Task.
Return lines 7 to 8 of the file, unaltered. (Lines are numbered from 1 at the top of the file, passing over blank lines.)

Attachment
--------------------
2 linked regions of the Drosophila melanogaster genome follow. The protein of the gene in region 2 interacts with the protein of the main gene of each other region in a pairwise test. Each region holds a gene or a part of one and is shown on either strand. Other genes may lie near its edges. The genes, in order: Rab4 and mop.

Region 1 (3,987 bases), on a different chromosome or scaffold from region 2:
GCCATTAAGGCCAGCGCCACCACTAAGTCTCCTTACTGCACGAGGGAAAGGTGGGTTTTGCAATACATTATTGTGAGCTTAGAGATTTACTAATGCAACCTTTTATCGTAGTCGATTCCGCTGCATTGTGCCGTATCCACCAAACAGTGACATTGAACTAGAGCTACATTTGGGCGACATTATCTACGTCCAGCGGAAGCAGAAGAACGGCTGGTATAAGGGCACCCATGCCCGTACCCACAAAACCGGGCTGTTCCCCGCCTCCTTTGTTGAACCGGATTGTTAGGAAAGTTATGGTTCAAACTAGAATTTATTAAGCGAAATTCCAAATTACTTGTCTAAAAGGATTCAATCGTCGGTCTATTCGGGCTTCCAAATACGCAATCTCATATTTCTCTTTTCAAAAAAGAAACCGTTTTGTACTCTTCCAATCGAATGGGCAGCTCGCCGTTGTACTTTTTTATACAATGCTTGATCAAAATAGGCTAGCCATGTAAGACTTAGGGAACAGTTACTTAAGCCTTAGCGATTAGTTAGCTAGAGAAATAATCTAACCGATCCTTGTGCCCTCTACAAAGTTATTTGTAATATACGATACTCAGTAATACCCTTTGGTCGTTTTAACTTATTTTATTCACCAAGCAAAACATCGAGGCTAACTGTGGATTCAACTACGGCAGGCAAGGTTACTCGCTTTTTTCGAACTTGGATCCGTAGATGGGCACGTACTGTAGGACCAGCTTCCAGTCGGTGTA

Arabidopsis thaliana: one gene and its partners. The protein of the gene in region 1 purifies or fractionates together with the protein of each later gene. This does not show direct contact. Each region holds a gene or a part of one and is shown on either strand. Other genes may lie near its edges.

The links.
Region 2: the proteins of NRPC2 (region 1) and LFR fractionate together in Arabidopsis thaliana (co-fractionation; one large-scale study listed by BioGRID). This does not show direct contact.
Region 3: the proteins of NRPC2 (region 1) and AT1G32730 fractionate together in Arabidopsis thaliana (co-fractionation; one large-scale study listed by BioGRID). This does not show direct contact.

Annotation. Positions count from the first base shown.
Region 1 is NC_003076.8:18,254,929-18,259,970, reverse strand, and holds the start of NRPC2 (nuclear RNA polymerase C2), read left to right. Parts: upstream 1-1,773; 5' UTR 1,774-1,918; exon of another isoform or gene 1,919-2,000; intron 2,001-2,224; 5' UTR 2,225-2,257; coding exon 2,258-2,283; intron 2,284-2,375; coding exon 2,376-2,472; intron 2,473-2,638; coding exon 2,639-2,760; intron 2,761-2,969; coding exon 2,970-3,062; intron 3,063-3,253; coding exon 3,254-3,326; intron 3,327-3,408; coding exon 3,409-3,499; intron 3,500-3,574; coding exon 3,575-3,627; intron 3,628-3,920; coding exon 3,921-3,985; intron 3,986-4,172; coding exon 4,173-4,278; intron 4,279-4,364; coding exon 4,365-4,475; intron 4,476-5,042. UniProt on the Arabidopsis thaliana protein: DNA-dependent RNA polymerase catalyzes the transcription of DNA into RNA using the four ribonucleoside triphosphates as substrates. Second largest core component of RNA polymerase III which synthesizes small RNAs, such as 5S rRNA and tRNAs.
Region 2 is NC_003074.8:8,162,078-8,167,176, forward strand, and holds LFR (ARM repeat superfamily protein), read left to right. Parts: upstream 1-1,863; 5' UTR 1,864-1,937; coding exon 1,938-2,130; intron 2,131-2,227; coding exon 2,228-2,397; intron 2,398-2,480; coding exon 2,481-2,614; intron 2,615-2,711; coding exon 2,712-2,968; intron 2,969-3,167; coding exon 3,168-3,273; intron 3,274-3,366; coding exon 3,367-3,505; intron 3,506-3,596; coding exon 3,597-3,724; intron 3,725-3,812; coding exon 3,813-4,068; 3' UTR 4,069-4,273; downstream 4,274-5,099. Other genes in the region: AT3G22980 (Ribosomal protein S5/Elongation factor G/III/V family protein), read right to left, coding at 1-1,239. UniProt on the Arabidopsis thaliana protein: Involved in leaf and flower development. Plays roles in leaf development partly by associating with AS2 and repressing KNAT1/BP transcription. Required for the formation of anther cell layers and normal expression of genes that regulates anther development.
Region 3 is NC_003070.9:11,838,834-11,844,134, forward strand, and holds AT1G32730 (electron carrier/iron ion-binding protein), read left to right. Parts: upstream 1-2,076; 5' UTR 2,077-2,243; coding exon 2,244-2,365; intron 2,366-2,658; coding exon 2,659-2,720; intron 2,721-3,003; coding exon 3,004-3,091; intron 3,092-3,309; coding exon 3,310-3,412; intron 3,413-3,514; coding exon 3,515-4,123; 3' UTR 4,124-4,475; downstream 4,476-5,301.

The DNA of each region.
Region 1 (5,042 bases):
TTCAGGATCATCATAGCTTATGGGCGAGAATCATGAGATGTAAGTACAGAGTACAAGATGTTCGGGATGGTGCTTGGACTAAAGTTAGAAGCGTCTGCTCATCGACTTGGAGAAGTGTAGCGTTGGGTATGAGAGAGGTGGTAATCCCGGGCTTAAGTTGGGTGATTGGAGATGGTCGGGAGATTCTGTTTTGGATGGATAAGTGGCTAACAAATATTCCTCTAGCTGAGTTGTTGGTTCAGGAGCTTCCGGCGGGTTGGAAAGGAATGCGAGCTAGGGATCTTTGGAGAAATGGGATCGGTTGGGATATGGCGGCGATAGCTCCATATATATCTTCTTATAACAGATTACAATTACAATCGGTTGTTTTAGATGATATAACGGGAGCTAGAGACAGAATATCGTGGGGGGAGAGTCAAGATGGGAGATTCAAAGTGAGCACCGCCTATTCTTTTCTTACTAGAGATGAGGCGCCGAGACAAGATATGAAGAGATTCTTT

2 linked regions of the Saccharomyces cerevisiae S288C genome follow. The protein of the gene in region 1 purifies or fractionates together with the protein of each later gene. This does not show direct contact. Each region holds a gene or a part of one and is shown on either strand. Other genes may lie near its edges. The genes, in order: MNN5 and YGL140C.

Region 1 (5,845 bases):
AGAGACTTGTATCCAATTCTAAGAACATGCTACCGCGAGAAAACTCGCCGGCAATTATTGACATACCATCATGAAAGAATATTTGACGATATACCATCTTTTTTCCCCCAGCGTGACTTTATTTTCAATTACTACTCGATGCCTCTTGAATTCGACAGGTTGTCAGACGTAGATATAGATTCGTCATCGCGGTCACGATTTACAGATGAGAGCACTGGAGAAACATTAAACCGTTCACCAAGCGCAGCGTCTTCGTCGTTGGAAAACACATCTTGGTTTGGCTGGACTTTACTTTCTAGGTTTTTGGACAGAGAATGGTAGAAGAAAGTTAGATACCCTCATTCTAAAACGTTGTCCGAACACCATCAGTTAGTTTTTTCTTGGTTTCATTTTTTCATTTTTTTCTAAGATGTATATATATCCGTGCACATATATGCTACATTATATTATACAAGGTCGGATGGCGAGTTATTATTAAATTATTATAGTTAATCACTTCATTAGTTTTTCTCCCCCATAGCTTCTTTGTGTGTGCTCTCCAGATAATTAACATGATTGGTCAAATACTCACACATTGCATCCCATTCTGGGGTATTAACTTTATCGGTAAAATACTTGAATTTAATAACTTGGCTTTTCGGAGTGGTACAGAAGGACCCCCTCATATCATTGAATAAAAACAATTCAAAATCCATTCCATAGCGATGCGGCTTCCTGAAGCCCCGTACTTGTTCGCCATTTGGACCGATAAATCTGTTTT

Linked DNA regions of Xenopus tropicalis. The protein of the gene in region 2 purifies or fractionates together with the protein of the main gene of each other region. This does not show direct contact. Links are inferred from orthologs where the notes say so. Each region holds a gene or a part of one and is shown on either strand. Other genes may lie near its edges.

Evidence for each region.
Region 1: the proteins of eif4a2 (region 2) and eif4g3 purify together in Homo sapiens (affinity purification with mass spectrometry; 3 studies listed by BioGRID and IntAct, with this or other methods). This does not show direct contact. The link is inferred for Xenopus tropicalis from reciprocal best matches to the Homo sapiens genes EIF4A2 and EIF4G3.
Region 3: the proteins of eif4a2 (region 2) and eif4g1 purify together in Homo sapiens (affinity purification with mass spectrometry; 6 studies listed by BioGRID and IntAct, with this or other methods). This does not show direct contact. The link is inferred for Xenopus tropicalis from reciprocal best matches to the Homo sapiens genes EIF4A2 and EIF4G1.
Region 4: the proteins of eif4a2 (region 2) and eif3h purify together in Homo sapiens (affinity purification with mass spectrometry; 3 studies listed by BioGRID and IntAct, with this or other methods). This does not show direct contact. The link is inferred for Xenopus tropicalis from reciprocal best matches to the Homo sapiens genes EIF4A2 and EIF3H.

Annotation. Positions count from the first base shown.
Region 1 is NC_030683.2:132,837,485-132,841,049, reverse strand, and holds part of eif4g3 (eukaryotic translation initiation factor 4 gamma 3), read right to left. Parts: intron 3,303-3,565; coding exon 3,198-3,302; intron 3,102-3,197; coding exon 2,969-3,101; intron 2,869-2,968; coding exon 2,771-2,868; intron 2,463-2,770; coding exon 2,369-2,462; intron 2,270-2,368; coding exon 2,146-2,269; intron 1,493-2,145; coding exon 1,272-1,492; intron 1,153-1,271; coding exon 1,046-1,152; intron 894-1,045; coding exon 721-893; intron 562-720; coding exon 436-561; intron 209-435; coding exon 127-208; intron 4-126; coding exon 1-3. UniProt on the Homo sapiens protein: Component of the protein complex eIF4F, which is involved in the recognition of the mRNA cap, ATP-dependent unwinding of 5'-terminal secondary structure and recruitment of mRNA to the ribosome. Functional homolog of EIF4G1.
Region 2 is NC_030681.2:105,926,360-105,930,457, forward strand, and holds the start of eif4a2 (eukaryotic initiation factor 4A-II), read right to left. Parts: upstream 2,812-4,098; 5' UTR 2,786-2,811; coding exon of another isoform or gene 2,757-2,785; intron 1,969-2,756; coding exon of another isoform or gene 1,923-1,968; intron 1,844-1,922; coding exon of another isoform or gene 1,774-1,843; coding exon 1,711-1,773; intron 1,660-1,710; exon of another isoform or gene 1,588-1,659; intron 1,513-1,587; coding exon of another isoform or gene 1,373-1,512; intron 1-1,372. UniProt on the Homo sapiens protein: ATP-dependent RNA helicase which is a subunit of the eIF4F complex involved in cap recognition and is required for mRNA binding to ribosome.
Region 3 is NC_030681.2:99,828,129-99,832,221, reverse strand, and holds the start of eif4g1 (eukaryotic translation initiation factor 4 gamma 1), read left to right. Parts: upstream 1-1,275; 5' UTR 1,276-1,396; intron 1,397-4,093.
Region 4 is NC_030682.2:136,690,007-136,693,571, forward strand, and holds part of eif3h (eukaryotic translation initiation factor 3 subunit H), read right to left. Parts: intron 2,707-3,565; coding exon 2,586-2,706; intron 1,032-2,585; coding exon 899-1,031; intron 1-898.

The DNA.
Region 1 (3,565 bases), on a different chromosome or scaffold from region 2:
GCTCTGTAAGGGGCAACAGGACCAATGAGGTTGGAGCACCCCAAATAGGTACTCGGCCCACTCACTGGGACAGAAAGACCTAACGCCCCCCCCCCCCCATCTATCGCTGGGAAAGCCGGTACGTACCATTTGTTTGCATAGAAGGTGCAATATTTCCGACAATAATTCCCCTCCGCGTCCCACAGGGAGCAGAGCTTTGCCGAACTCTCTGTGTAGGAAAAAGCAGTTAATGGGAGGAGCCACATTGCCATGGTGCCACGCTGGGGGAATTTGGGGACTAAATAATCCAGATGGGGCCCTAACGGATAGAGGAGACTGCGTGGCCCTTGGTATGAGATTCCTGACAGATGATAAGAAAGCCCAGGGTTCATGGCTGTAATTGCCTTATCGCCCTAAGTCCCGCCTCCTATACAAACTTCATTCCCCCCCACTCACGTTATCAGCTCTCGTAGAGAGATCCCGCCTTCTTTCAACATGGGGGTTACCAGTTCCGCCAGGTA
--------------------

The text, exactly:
Region 3: the proteins of NRPC2 (region 1) and AT1G32730 fractionate together in Arabidopsis thaliana (co-fractionation; one large-scale study listed by BioGRID). This does not show direct contact.

Annotation. Positions count from the first base shown.